New Orleans is a place of myth and mysticism. It’s a city of rich, bon temps rouler party culture with a dark undercurrent of cynicism and violence. It’s the most haunted city in America (or so the tourism bureau would have you believe) and one of the most haunting cities for those who fall under its spell.
I am one of those people.
So I had a lot to consider in choosing my five most magical spots in my adopted hometown…
The most supposedly haunted? I’d need to include Lafitte’s Blacksmith Shop, a legitimate business behind which my favorite pirate hid some of his illegitimate activities. Or the Hotel Monteleone (where the undead Jean Lafitte lives in my Sentinels of New Orleans series). Or just about any building in the French Quarter.
I could also go for the most infamous spots—scenes of horrific violence and mayhem. Or perhaps romantically magical spots like the streetcars rumbling down St. Charles Avenue or the trill of jazz along the riverfront. Maybe I could go with the scariest spots—surely led by the rusting ruins and clowns of Six Flags still abandoned a decade after Hurricane Katrina.
But New Orleans is a city where history is tangible, and that’s not so common in the United States. With that in mind, here are my five most magical spots in New Orleans, spots where history can still be felt behind the veneer of 21st-century civilization.
THE DUELING and SUICIDE OAKS
Today, New Orleans’ City Park holds more than 250 live oaks, one of the world’s largest stands of these majestic trees. Two particular trees, spreading their broad branches along the ground and high into the sky, wisps of Spanish moss flying in the breeze like the strands from the head of Medusa, have seen their share of New Orleans history.
One is the single remaining of the city’s Dueling Oaks, where hundreds of lives were lost in the 18th and 19th centuries at the hand of duelers’ pistols or, more often, sabers or swords. On one particular Sunday in 1839, ten duels were fought in a 24-hour period.
Not far from the last Dueling Oak is what became known in the 1900s as the Suicide Oak, where more than 16 men committed suicide in one 12-year period in the early 1800s alone. The haunting magic of the Dueling and Suicide Oaks can still be felt on a sweltering late summer afternoon.
THE NAPOLEON HOUSE
For much of its early history, New Orleans was a predominantly French city, and local citizens were very concerned about the welfare of Emperor Napoleon Bonaparte following his 1814 exile. New Orleans’ then-mayor, Nicholas Girod, offered Napoleon his residence on Chartres Street as a refuge.
Napoleon never made it to the Crescent City, but eventually the house was sold and turned into a bar and restaurant that has defiantly refused to change with the times.
Classical music wafts through the rooms, their cracked plaster walls and exposed lathing giving the impression that the place hasn’t much changed since Girod’s time—and certainly not since William Faulkner and Sinclair Lewis, Tennessee Williams and Truman Capote spent time soaking up alcohol and trading stories.
The place reeks of New Orleans history, and serves a damn fine muffaletta as well.
JEAN LAFITTE NATIONAL HISTORICAL PARK AND BARATARIA PRESERVE
To the early 19th-century governor of Louisiana and the businessmen of New Orleans, Jean Lafitte and his thousand privateers and pirates living in the swamps south of the city were a menace. To the local citizens, who bought Lafitte’s black-market goods “procured” from Spanish ships at a hefty discount, he was a dashing French Robin Hood.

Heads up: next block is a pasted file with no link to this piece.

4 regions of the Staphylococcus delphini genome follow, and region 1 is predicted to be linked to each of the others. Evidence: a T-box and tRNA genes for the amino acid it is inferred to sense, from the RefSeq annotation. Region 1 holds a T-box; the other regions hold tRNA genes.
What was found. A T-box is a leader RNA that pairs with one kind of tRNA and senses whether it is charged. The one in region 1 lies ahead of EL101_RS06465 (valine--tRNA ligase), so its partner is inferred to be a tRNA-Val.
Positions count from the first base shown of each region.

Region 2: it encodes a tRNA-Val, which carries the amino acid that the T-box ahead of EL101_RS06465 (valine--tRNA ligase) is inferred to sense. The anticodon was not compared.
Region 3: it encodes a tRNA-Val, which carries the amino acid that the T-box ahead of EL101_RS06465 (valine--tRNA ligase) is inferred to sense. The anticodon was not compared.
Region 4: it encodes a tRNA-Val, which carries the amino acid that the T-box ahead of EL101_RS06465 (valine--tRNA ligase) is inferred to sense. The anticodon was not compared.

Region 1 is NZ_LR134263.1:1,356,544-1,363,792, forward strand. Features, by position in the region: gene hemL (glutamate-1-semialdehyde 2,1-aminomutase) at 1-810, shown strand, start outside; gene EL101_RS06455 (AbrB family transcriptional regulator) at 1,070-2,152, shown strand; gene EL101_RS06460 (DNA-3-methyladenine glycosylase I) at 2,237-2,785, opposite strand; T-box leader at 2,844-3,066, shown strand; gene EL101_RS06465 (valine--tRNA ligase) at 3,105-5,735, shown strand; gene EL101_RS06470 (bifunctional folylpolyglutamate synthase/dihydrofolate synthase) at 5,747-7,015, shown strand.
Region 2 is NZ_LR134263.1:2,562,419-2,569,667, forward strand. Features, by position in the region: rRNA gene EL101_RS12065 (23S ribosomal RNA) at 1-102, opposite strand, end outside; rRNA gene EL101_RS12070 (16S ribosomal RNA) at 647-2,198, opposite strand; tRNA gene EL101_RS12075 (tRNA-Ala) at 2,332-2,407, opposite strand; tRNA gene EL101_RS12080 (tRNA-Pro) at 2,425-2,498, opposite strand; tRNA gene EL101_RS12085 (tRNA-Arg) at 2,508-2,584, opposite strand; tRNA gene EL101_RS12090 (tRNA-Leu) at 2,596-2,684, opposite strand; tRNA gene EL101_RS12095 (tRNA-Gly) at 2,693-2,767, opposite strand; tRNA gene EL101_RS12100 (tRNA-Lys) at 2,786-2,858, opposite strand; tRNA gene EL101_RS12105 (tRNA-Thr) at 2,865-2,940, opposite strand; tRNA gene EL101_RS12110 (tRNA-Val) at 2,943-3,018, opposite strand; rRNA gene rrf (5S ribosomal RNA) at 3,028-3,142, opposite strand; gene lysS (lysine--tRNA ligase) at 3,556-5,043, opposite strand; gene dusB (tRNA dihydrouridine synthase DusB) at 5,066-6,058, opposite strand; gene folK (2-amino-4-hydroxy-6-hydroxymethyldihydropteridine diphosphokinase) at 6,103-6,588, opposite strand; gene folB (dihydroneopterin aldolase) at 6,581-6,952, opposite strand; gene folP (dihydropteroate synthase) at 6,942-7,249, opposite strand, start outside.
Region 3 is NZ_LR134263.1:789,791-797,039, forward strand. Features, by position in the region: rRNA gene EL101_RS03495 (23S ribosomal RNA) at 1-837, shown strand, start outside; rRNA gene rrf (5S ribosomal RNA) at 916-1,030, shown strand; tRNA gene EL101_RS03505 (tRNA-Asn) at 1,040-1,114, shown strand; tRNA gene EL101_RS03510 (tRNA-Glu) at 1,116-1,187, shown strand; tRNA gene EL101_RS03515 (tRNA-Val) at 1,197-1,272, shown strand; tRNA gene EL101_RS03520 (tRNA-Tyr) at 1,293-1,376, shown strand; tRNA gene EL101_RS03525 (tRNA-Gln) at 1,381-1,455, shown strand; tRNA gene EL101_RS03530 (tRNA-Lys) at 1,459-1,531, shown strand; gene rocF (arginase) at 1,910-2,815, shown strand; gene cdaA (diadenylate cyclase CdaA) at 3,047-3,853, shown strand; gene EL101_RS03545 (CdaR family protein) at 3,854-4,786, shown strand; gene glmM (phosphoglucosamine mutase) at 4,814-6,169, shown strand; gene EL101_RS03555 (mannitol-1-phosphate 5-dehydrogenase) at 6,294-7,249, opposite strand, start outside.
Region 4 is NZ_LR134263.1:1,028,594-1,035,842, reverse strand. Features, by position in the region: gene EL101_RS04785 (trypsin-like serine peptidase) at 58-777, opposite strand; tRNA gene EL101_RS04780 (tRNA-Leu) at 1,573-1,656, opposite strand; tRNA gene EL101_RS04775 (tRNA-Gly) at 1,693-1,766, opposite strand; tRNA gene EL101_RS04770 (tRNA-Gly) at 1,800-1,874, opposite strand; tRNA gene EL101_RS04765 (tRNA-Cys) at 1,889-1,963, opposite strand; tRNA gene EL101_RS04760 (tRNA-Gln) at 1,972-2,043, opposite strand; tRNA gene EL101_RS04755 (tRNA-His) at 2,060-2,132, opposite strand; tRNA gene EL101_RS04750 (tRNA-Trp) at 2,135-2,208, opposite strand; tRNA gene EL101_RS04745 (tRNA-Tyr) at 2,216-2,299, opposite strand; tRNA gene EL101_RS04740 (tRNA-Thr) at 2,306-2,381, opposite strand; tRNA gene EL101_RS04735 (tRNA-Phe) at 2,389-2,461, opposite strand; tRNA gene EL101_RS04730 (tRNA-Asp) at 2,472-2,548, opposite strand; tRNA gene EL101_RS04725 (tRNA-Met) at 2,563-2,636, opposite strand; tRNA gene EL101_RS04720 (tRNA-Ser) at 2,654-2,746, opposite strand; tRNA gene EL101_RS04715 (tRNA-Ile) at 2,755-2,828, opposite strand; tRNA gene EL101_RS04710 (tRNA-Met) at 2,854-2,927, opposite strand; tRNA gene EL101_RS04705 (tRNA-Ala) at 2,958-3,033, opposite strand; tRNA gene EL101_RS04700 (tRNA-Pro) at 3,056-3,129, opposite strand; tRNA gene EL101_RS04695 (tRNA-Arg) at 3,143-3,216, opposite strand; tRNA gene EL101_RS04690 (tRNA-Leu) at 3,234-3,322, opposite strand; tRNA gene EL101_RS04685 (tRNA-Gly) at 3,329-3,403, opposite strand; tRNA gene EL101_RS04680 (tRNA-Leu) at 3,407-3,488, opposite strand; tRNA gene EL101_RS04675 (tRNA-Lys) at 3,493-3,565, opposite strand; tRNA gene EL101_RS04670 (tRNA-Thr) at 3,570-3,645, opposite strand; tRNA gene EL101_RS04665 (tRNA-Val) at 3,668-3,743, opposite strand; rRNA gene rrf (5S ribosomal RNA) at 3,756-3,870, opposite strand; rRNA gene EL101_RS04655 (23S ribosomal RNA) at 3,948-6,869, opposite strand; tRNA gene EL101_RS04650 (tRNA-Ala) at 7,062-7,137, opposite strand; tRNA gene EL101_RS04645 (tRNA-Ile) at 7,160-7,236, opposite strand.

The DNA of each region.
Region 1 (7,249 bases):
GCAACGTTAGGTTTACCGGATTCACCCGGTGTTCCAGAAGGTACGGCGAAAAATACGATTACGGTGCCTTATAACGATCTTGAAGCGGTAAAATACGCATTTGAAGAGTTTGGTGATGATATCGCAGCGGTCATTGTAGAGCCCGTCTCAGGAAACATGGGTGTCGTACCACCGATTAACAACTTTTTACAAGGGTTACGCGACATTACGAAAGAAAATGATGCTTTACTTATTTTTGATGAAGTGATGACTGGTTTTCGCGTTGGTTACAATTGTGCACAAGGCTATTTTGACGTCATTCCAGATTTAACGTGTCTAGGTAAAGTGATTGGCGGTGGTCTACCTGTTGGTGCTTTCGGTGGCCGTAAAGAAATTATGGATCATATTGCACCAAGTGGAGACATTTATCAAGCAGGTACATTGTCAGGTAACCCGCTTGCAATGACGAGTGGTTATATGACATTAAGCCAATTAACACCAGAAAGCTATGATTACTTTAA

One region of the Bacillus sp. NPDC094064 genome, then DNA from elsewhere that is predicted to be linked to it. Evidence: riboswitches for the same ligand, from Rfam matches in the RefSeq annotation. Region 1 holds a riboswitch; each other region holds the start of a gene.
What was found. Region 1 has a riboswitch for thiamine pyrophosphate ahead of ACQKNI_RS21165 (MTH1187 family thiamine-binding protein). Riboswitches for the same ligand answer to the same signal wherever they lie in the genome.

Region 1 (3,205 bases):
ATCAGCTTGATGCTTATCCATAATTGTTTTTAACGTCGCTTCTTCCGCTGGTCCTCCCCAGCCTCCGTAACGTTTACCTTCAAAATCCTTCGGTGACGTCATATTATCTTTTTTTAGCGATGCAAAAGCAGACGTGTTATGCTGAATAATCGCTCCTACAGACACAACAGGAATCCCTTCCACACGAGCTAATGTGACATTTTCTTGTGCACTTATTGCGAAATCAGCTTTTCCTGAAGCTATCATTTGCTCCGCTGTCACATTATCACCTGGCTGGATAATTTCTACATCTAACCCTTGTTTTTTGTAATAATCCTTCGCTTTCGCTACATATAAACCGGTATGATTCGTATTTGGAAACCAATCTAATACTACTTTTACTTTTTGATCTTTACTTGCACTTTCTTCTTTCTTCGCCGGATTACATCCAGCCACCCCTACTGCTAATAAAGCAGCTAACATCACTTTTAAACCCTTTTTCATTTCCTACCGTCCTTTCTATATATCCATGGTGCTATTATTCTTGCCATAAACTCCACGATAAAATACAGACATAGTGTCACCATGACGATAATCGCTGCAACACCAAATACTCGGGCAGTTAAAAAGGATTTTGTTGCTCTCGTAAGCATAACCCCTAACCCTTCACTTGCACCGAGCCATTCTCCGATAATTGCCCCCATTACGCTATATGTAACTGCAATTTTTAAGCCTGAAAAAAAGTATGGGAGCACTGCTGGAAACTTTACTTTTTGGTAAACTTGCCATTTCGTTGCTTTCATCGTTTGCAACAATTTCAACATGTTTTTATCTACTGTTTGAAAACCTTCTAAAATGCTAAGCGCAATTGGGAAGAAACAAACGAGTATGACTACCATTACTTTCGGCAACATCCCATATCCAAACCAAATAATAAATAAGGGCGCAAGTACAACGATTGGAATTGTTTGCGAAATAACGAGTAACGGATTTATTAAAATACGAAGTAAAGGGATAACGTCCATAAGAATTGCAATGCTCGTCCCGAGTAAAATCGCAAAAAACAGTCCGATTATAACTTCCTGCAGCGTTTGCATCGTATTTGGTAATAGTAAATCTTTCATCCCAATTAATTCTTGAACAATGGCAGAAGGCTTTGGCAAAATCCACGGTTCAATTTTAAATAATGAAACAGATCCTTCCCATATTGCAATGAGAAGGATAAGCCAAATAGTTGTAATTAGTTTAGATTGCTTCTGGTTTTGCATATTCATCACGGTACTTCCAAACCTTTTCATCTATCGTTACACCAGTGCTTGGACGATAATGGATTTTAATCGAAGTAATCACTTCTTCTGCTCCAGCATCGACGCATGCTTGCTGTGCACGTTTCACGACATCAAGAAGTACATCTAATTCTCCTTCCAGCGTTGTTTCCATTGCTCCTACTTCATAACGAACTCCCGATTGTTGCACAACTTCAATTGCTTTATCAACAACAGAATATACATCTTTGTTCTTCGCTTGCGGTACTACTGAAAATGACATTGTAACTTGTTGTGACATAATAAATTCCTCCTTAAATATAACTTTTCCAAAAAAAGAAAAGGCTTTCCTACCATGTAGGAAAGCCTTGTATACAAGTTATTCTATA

It’s hard to stumble more than a few blocks in New Orleans without finding something named after Lafitte, but in the nature preserve down in the swamps where he spent most of his time, little seems changed. Oh, sure, handy wooden walkways lead into the dense swamp, bayou and marshland (complete with “beware of alligator” signs), but it’s easy to think of Lafitte and his men paddling their way toward New Orleans along routes more civilized men feared to cross.
ST. LOUIS CEMETERY NO. 1 and NO. 2
Popular tourist tales insist that New Orleans buries its dead in above ground tombs because the high water table makes the dead prone to float away during floods.
The less-romantic explanation is more practical—above ground, multiple-coffin tombs take up less space in a city hemmed in by water. So in 1789, St. Louis Cemetery No. 1—the official oldest final resting place in New Orleans—was constructed on what is now Basin Street.
Today, visits to St. Louis Cemetery No. 1 (and No. 2, which was begun a couple of decades later) bring back history through the crumbling tombs of such figures as voodoo priestess Marie Laveau (in No. 1) and Jean Lafitte’s chief lieutenant, Capt. Dominique You (in No. 2).
THE HURRICANE KATRINA MEMORIAL
It would be hard to pick out a single location to mark the sites most impacted by Hurricane Katrina and the post-storm levee failures that in 2005 took 1,833 lives, most in South Louisiana and New Orleans. The Lower Ninth Ward, Lakeview, Gentilly, Mid-City… the devastation was both deep and widespread.
But the city did a good job of creating an official, haunting Katrina Memorial near Mid-City. From above, the central stone and surrounding wall form the distinctive shape of a hurricane, and it is here than the 83 unclaimed victims of the flooding were buried—30 still unidentified.
Their graves are visible through the fleur-de-lis cutouts of the monument’s wrought-iron fence, paying testament to all the history the city has endured and the magic of its resilience and rebirth.
Suzanne Johnson is the author of the Sentinels of New Orleans urban fantasy series from Tor Books. Book five, Belle Chasse, comes out on November 8. She also writes as Susannah Sandlin.